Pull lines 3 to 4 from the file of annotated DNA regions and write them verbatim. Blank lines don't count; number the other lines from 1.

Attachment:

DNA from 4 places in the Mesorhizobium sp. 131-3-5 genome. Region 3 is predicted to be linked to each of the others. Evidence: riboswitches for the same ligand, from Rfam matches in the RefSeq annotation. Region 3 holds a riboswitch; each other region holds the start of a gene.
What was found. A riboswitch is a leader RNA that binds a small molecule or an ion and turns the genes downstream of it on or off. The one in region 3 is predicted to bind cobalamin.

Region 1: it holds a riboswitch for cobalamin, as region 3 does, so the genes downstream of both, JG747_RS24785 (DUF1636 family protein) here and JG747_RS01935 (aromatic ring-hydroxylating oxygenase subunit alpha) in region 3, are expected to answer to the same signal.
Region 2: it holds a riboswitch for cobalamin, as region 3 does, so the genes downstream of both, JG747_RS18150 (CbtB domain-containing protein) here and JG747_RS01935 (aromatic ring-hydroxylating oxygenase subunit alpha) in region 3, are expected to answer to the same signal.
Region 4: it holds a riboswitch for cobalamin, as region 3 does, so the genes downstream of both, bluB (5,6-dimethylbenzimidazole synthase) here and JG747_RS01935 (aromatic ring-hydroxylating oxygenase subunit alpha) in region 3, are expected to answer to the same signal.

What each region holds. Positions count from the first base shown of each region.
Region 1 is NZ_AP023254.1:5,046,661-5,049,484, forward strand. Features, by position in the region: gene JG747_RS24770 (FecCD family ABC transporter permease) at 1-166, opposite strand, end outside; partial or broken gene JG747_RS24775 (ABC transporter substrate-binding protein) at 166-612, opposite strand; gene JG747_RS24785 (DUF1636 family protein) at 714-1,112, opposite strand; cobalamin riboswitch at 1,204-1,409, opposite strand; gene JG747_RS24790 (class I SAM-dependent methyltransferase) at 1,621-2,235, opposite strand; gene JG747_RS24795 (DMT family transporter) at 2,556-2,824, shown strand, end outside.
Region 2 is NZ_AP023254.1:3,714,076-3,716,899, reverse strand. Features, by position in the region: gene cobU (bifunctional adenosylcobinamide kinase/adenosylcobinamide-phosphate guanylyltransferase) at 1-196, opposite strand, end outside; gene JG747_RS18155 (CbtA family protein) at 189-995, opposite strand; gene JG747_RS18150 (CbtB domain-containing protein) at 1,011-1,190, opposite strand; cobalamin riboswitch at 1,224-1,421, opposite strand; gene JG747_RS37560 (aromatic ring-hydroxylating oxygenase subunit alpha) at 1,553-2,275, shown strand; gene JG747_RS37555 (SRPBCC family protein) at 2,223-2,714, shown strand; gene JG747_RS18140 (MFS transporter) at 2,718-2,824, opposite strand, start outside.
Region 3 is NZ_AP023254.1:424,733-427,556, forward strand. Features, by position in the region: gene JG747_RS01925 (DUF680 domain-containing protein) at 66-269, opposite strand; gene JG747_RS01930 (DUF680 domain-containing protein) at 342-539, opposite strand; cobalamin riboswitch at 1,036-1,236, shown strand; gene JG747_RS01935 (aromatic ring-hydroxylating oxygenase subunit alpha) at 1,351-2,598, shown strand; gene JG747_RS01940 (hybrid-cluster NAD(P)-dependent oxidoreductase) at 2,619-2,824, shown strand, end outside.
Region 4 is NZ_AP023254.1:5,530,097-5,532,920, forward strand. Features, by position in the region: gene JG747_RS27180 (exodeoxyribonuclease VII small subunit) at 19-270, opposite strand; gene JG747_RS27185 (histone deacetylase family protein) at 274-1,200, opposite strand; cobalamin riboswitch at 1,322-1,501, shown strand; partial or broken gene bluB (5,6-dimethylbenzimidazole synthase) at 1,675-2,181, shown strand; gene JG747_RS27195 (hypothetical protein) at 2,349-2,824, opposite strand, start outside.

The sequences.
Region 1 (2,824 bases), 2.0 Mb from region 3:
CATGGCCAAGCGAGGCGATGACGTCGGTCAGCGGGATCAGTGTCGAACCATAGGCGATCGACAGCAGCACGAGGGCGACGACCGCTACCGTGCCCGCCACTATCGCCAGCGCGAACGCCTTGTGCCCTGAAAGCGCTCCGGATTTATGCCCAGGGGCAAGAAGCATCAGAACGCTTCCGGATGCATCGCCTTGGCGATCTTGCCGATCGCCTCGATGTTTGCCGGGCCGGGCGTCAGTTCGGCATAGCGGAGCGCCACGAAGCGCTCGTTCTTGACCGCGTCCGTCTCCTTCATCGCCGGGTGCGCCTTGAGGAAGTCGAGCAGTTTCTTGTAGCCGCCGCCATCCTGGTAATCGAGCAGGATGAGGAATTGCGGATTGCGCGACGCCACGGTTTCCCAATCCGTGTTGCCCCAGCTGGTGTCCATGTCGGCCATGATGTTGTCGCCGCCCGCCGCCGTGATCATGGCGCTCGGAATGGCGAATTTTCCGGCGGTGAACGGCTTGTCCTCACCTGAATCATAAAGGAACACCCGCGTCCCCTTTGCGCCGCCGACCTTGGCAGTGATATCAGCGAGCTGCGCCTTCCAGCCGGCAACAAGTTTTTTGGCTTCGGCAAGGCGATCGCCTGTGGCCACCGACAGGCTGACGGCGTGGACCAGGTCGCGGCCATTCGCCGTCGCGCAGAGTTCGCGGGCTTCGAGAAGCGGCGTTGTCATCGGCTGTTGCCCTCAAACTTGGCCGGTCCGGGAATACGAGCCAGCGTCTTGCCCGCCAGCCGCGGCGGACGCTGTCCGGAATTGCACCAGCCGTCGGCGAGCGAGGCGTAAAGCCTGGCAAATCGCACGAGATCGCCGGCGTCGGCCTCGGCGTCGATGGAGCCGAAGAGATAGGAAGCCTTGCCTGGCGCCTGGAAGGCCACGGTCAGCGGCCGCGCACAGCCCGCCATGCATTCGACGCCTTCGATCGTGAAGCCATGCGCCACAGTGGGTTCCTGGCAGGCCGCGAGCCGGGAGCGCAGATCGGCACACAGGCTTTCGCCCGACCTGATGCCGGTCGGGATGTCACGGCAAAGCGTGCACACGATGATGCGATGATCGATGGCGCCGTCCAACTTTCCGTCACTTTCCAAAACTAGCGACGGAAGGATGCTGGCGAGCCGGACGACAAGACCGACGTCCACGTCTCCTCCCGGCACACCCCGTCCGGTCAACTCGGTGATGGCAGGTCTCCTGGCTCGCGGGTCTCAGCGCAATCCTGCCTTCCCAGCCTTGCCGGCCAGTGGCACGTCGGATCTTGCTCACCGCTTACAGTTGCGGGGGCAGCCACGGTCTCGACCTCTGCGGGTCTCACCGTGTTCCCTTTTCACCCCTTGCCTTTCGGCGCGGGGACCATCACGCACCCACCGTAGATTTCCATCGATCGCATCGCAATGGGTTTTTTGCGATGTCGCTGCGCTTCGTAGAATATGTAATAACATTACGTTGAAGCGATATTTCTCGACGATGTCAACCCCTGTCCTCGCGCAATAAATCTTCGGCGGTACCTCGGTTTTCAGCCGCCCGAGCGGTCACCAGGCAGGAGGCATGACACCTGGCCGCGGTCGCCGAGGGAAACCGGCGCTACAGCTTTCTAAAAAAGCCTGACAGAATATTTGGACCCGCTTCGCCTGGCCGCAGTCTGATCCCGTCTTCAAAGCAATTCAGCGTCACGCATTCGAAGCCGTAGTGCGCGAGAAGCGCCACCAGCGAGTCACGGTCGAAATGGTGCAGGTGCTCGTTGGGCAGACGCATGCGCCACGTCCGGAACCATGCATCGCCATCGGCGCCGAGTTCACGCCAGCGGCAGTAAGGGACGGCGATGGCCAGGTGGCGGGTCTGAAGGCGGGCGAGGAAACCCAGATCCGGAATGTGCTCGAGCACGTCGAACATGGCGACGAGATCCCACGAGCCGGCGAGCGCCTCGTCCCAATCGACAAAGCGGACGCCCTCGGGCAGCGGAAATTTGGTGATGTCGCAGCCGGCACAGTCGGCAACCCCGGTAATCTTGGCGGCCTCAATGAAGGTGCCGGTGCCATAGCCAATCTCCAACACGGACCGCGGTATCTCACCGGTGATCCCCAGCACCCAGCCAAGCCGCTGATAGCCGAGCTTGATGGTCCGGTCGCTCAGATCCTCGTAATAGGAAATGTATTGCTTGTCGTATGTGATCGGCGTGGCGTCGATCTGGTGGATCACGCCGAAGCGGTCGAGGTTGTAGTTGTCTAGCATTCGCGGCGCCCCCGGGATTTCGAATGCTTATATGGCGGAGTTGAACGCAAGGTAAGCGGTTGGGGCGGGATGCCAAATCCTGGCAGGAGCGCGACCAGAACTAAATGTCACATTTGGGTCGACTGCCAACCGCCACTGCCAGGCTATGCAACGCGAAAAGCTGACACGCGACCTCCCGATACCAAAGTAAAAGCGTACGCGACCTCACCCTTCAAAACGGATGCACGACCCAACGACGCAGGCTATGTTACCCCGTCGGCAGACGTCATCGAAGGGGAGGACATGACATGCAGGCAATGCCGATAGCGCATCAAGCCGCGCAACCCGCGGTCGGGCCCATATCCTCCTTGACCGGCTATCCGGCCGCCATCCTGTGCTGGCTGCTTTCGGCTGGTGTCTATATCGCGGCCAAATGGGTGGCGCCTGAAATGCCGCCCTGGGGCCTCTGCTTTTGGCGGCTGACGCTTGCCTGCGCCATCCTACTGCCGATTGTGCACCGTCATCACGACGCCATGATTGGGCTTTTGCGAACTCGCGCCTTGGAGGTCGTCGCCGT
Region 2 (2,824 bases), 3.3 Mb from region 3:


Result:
Region 1: it holds a riboswitch for cobalamin, as region 3 does, so the genes downstream of both, JG747_RS24785 (DUF1636 family protein) here and JG747_RS01935 (aromatic ring-hydroxylating oxygenase subunit alpha) in region 3, are expected to answer to the same signal.
Region 2: it holds a riboswitch for cobalamin, as region 3 does, so the genes downstream of both, JG747_RS18150 (CbtB domain-containing protein) here and JG747_RS01935 (aromatic ring-hydroxylating oxygenase subunit alpha) in region 3, are expected to answer to the same signal.